On remand, Greensboro argued that the court-adopted plan was unconstitutional and continued to ask the court to draw a plan. For their part, the plaintiffs contended that race did not predominate in the drawing of their proposed plans, and that the court should readopt their plan with the 75%+ black swing district. In the end, the court sidestepped Miller scrutiny of the plaintiffs' plan and decided to appoint a special master to draw a plan for the court. In light of Miller, the court instructed the master to eschew race as a factor unless it was necessary to remedy the § 2 violation.

After visiting Greensboro and reviewing the record of party-proposed plans, the master concluded that race had figured into all of the prior proposed plans, but that Greensboro's black majority and residential segregation made it possible to draw a race-blind plan that would remedy the § 2 violation. The master found that Greensboro was too small to have any remarkable geographical communities of interest, but that street configurations formed discrete neighborhoods. He thus relied on major streets and other salient barriers to draw up the plan, crossing them only when necessary to maintain equipopulation or avoid isolating a subdivision or small neighborhood. After minor revisions to accommodate two incumbents, the master proposed a plan that has two districts in which blacks constitute over 75% of the voting-age population (one 76% and the other 80%), a swing district whose voting-age population is 66.4% black, and two where whites are a majority (64 and 72%) of the voting-age population. No party objected, and the district court adopted the plan.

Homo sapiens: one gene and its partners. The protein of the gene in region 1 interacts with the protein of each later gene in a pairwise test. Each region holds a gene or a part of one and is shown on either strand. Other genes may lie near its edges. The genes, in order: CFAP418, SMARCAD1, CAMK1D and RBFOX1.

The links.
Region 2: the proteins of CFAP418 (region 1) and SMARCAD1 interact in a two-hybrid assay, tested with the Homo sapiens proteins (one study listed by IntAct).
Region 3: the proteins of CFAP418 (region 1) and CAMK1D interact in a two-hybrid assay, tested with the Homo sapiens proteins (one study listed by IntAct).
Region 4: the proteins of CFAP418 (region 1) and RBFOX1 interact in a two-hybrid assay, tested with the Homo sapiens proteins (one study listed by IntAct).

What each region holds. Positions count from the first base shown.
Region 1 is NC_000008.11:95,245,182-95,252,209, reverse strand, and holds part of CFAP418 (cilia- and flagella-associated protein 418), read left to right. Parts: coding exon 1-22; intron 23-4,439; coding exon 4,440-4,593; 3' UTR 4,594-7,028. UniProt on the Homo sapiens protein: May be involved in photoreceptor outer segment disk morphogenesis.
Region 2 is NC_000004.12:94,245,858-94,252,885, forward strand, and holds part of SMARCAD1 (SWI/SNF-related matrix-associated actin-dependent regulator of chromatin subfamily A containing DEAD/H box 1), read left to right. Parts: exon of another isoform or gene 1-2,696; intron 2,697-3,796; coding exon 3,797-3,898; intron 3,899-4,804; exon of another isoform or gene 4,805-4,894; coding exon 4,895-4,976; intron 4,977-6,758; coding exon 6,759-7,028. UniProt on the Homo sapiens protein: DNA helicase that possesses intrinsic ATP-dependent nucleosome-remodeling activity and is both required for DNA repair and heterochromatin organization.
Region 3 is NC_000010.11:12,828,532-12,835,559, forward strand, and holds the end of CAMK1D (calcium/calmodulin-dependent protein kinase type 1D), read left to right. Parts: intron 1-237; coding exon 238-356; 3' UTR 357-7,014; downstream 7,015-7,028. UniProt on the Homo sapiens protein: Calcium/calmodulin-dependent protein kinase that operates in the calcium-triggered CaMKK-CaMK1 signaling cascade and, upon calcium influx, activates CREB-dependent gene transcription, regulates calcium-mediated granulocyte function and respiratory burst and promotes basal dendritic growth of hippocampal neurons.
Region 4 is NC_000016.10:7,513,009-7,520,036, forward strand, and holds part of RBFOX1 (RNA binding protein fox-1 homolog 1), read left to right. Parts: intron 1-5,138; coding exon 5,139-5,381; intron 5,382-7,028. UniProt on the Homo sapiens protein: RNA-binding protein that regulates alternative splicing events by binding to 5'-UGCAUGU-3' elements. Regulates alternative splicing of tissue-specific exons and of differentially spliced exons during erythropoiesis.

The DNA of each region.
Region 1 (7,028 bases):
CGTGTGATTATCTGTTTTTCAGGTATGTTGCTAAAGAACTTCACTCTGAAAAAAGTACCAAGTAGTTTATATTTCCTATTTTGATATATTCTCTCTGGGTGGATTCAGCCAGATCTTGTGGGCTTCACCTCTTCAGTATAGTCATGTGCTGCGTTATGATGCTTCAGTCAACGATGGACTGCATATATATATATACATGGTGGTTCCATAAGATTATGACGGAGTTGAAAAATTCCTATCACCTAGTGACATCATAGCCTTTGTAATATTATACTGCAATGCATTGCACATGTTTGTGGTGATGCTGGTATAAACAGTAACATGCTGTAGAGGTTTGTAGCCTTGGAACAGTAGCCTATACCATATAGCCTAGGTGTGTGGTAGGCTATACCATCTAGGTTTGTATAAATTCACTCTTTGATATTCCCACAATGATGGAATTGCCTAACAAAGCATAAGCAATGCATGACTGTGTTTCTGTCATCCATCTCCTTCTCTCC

Then the plaintiffs moved for $253,530 in attorney fees and expenses for their counsel, Ed Still and Jim Blacksher. Greensboro countered, among other arguments, that the plaintiffs had not "prevailed" because they did not get a swing district as

Page 1353

black as the one they wanted. The district court rejected this argument, concluding that the plaintiffs had partially prevailed and were entitled to a fee. The district court reduced the hours billed by 30%, however, on the reasoning that while the plaintiffs prevailed in obtaining a swing district whose population had a higher percentage of blacks than Greensboro originally proposed, the swing district was not as black as they would have liked. The court found that Still and Blacksher's services were worth $290 an hour, because that it is about what the court had awarded them before in other cases. After other adjustments not relevant here, the fee award came to $139,310.20, or $45.72 for every man, woman, and child in Greensboro (according to 1990 census figures).

Greensboro appeals.5 We review the district court's award for abuse of discretion, but this deferential standard of review does not prevent us from revisiting questions of law de novo, or from reviewing subsidiary findings of fact for clear error. See ACLU v. Barnes, 168 F.3d 423, 427, 436 (11th Cir.1999).

II. Discussion

42 U.S.C. § 1973l (e) authorizes an award of attorney fees to the prevailing party "...